I agree; Turbos are king if this is a power-only contest. Most efficient and lowest cost if you can fabricate and have room for the hot-side plumbing.
However...belt driven turbos (centrifugal superchargers) are a close second and my personal favorite. Why?
- You lose 2/3rds of the plumbing/fabricating requirement, especially the hot-side which can be especially problematic because it must be kept from wiring, plumbing, paint, etc.
-Centrifugals aren't as efficient because they take crank power to drive, but give some of that back in discharge temperature. The air they discharge isn't as hot because they don't spin as fast. Often times this means you don't need an intercooler.
- The boost-vs-rpm relationship is predictable and repeatable with the centrifugal blower. With a turbocharger, just how much boost you make at a specific rpm has to do with a lot more than engine rpm and can change depending on how the vehicle is being driven. This makes it harder to tune...especially on pump gas. Do you make 3psi or 15psi at 2000RPM? That depends on what you did to get there. Not so with a centrifugal...it's always the same head pressure versus rpm.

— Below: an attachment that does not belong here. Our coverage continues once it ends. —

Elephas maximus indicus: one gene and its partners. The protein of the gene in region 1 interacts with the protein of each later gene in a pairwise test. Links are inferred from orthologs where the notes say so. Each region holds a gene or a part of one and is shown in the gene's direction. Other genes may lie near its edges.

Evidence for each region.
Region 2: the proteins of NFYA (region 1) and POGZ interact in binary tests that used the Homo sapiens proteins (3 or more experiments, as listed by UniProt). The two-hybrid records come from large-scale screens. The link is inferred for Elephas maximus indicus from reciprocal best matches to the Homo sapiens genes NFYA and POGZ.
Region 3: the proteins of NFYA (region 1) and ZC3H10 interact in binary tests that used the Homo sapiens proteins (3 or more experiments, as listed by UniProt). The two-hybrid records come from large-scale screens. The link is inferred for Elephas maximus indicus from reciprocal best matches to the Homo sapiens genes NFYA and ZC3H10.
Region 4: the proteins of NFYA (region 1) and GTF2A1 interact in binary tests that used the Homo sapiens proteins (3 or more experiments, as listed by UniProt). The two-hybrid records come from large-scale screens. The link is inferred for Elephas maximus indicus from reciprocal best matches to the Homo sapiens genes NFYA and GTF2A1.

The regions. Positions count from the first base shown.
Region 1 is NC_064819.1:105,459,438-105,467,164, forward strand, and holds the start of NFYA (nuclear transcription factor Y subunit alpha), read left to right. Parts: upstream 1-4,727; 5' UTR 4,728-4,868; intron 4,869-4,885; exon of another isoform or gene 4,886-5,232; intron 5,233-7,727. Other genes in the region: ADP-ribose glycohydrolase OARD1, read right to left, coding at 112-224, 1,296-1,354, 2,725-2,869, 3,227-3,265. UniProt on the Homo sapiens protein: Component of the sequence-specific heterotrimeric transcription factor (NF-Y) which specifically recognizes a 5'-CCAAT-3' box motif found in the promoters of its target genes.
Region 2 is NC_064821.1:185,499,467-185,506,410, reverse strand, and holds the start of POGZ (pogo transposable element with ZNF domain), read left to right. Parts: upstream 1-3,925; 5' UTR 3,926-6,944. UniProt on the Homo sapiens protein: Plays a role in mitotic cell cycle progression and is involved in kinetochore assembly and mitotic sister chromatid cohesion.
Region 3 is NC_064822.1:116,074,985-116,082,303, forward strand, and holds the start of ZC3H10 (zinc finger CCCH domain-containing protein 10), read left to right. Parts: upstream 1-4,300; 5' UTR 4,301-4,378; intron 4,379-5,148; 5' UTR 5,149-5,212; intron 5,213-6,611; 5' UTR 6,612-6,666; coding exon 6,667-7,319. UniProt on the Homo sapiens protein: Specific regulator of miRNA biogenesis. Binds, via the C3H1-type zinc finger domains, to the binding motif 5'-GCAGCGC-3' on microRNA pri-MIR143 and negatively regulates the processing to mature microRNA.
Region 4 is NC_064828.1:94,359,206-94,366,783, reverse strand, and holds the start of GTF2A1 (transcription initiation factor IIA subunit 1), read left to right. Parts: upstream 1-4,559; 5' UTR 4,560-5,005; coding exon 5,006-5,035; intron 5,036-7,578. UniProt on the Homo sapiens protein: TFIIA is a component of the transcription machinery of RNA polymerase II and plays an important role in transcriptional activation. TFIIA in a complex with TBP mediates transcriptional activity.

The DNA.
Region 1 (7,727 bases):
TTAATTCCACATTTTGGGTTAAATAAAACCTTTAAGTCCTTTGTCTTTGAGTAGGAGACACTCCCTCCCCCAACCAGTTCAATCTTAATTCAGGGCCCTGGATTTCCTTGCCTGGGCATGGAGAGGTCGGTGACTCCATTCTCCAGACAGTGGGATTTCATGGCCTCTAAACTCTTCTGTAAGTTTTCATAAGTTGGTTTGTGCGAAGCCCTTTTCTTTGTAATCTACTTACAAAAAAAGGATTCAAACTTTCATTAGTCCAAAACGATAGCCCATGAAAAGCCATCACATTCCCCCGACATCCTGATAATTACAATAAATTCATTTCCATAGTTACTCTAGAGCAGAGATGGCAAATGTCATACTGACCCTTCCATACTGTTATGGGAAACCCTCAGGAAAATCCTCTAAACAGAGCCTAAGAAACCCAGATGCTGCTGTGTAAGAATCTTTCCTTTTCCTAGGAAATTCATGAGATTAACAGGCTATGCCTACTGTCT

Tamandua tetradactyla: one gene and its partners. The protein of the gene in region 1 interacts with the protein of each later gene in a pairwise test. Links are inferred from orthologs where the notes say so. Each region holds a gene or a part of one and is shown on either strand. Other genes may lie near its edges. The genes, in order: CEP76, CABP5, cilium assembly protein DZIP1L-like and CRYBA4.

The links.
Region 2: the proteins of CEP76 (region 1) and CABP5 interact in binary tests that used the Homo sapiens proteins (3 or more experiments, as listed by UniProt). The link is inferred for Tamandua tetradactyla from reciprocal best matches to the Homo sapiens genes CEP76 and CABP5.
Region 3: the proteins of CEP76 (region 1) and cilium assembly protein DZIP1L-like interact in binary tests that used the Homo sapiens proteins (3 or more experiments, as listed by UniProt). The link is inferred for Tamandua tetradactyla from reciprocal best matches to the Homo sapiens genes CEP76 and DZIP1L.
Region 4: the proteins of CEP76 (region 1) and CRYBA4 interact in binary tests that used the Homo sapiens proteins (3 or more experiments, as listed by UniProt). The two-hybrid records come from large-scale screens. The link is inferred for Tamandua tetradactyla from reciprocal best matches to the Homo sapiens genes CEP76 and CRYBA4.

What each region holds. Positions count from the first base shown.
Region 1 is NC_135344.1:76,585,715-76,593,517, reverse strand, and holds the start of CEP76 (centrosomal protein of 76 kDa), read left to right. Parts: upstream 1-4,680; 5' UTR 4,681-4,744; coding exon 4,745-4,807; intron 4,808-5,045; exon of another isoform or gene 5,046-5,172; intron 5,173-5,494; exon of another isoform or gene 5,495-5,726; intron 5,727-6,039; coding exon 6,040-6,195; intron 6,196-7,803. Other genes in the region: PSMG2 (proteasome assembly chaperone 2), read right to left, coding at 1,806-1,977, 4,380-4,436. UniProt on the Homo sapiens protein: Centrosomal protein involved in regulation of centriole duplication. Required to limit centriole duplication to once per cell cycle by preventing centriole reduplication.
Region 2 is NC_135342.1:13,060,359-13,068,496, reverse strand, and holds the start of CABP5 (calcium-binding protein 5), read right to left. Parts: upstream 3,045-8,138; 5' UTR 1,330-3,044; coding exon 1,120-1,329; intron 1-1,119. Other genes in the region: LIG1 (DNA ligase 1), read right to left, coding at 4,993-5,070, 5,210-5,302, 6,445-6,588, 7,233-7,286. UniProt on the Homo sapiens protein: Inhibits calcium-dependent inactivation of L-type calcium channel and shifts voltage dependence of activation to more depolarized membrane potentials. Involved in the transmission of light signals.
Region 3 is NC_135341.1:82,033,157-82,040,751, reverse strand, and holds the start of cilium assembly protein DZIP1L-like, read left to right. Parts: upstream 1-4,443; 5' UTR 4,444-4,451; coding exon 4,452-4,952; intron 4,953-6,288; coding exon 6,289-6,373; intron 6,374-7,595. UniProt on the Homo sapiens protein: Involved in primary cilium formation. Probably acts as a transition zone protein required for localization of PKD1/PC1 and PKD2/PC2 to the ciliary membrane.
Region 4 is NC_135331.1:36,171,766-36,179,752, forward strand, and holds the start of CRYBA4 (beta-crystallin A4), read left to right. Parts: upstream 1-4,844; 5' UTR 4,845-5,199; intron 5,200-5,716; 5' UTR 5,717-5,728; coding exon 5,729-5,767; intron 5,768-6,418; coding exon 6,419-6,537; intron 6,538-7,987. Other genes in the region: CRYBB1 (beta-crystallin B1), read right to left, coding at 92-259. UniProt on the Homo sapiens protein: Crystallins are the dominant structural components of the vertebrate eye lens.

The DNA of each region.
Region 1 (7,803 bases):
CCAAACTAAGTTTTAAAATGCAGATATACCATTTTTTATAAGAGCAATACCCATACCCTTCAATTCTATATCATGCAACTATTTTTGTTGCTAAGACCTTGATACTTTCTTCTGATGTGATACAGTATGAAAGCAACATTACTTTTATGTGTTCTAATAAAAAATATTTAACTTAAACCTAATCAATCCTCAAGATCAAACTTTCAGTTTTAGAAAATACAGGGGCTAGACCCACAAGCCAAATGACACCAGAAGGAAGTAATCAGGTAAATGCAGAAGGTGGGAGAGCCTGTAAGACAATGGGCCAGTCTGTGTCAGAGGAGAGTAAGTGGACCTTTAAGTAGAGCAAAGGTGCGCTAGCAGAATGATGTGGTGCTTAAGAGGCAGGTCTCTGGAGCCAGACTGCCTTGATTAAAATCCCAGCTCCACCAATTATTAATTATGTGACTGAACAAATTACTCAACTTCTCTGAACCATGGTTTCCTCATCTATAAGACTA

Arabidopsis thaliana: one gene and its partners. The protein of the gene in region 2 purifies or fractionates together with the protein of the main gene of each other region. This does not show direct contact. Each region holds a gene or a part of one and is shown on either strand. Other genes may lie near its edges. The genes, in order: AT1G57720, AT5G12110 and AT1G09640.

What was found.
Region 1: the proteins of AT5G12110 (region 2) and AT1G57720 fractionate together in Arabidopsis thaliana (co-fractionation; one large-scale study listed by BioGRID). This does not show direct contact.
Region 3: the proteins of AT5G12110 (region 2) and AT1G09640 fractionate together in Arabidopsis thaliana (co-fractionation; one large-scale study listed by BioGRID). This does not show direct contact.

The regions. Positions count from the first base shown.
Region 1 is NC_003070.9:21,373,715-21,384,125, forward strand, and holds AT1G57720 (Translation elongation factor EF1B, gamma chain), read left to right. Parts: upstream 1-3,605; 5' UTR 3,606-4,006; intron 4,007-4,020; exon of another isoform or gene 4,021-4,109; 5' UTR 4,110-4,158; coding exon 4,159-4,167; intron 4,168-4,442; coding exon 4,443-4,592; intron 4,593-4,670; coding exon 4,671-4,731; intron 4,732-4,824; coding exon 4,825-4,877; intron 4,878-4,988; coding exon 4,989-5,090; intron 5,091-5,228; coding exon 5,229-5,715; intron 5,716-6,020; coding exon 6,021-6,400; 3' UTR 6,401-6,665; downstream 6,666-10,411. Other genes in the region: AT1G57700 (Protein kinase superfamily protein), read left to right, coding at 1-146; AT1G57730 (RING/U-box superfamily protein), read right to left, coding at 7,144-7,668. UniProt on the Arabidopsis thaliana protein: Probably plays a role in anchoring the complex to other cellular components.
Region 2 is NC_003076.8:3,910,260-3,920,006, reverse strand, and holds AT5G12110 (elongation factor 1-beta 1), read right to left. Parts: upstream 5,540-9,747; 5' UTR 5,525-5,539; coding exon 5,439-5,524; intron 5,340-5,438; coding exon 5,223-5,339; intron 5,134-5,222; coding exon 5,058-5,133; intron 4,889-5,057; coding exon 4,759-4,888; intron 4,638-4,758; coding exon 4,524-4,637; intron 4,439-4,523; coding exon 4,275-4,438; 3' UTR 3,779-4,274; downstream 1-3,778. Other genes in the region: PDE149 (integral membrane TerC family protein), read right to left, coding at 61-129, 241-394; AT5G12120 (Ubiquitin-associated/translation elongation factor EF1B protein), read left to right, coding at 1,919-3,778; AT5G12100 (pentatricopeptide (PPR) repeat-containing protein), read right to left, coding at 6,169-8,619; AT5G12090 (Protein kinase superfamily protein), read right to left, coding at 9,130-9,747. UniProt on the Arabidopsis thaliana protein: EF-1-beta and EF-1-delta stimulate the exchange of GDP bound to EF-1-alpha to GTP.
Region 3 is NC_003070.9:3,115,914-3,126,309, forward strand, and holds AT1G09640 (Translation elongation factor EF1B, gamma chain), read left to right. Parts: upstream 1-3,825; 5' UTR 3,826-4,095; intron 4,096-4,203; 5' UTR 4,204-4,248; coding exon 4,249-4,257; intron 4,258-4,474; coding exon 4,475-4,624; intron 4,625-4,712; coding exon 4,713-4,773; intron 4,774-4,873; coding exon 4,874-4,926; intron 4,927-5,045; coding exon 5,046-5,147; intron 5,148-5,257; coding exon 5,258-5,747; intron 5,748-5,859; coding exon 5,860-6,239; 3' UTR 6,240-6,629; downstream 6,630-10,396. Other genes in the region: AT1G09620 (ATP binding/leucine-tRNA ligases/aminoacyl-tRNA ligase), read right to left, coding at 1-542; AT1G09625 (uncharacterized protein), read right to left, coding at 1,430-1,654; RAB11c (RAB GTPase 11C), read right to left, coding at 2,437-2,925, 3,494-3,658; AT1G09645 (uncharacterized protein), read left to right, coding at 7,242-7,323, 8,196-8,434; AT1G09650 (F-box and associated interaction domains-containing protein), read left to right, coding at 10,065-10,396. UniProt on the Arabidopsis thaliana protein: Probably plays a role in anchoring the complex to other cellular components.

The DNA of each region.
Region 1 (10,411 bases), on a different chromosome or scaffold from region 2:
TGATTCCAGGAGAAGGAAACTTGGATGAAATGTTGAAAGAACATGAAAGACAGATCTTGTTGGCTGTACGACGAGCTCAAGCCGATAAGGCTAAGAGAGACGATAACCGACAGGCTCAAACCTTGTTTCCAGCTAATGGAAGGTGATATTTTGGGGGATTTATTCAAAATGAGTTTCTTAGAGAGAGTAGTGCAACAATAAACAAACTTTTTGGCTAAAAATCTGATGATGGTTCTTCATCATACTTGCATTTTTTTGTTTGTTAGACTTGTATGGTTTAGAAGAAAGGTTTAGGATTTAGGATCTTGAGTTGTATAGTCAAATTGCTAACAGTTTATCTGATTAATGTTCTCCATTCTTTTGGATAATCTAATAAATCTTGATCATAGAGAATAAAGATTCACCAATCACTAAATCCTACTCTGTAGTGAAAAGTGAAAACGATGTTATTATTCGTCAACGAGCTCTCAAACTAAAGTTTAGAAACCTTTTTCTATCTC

- Reliability. Assuming you aren't over-spinning a centrifugal supercharger and are using a well engineered brand, they last damn near forever. Turbos need maintenance. I'm not saying they're unreliable, but in my experience they need far more care than a centrifugal. Turbo-timers to keep them from coking bearings, seal replacements, cracked exhaust housings...etc.
The largest reason I didn't go turbo on my Cobra is because of the plumbing. It created a fabrication nightmare that would required more effort than I was willing to dish out. The concept sketches with the supercharger were twice as clean. And, honestly, the turbo only offered me more power and more heat...which was the last thing I need in this car. 500hp in a street Cobra is scary; 800-1000 is suicidal. Give me a turbo and I'd have died the test drive.